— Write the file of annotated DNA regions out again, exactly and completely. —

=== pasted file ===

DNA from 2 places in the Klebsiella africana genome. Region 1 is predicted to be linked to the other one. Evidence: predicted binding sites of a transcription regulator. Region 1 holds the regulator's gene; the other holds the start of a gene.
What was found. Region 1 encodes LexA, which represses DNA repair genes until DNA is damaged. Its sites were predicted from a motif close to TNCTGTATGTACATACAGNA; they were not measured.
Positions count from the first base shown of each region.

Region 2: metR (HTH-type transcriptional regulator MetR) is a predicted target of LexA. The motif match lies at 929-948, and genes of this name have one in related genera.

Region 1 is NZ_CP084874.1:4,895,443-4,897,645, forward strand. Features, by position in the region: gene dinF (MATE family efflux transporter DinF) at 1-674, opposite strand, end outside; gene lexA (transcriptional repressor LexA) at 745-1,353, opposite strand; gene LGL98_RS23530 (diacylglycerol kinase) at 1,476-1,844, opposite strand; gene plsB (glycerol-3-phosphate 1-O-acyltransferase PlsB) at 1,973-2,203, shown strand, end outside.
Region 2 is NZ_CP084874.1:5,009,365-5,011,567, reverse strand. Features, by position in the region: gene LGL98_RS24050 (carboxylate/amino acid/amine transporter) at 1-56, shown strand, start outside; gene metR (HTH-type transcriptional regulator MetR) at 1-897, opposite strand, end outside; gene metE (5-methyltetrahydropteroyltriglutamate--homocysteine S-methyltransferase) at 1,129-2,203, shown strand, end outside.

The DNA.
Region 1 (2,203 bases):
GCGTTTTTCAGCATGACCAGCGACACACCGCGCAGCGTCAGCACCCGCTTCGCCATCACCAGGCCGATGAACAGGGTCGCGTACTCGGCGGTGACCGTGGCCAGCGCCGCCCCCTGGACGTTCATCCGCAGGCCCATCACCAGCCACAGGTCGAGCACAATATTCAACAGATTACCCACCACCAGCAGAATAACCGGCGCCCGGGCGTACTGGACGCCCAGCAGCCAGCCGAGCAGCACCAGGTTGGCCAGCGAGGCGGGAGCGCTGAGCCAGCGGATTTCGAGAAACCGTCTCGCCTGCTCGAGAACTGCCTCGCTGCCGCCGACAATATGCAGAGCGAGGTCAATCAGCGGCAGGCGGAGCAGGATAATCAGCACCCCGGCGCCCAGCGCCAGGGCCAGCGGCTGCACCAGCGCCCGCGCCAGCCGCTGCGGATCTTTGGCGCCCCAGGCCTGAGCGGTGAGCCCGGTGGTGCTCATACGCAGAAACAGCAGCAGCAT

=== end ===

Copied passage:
DNA from 2 places in the Klebsiella africana genome. Region 1 is predicted to be linked to the other one. Evidence: predicted binding sites of a transcription regulator. Region 1 holds the regulator's gene; the other holds the start of a gene.
What was found. Region 1 encodes LexA, which represses DNA repair genes until DNA is damaged. Its sites were predicted from a motif close to TNCTGTATGTACATACAGNA; they were not measured.
Positions count from the first base shown of each region.

Region 2: metR (HTH-type transcriptional regulator MetR) is a predicted target of LexA. The motif match lies at 929-948, and genes of this name have one in related genera.

Region 1 is NZ_CP084874.1:4,895,443-4,897,645, forward strand. Features, by position in the region: gene dinF (MATE family efflux transporter DinF) at 1-674, opposite strand, end outside; gene lexA (transcriptional repressor LexA) at 745-1,353, opposite strand; gene LGL98_RS23530 (diacylglycerol kinase) at 1,476-1,844, opposite strand; gene plsB (glycerol-3-phosphate 1-O-acyltransferase PlsB) at 1,973-2,203, shown strand, end outside.
Region 2 is NZ_CP084874.1:5,009,365-5,011,567, reverse strand. Features, by position in the region: gene LGL98_RS24050 (carboxylate/amino acid/amine transporter) at 1-56, shown strand, start outside; gene metR (HTH-type transcriptional regulator MetR) at 1-897, opposite strand, end outside; gene metE (5-methyltetrahydropteroyltriglutamate--homocysteine S-methyltransferase) at 1,129-2,203, shown strand, end outside.

The DNA.
Region 1 (2,203 bases):
GCGTTTTTCAGCATGACCAGCGACACACCGCGCAGCGTCAGCACCCGCTTCGCCATCACCAGGCCGATGAACAGGGTCGCGTACTCGGCGGTGACCGTGGCCAGCGCCGCCCCCTGGACGTTCATCCGCAGGCCCATCACCAGCCACAGGTCGAGCACAATATTCAACAGATTACCCACCACCAGCAGAATAACCGGCGCCCGGGCGTACTGGACGCCCAGCAGCCAGCCGAGCAGCACCAGGTTGGCCAGCGAGGCGGGAGCGCTGAGCCAGCGGATTTCGAGAAACCGTCTCGCCTGCTCGAGAACTGCCTCGCTGCCGCCGACAATATGCAGAGCGAGGTCAATCAGCGGCAGGCGGAGCAGGATAATCAGCACCCCGGCGCCCAGCGCCAGGGCCAGCGGCTGCACCAGCGCCCGCGCCAGCCGCTGCGGATCTTTGGCGCCCCAGGCCTGAGCGGTGAGCCCGGTGGTGCTCATACGCAGAAACAGCAGCAGCAT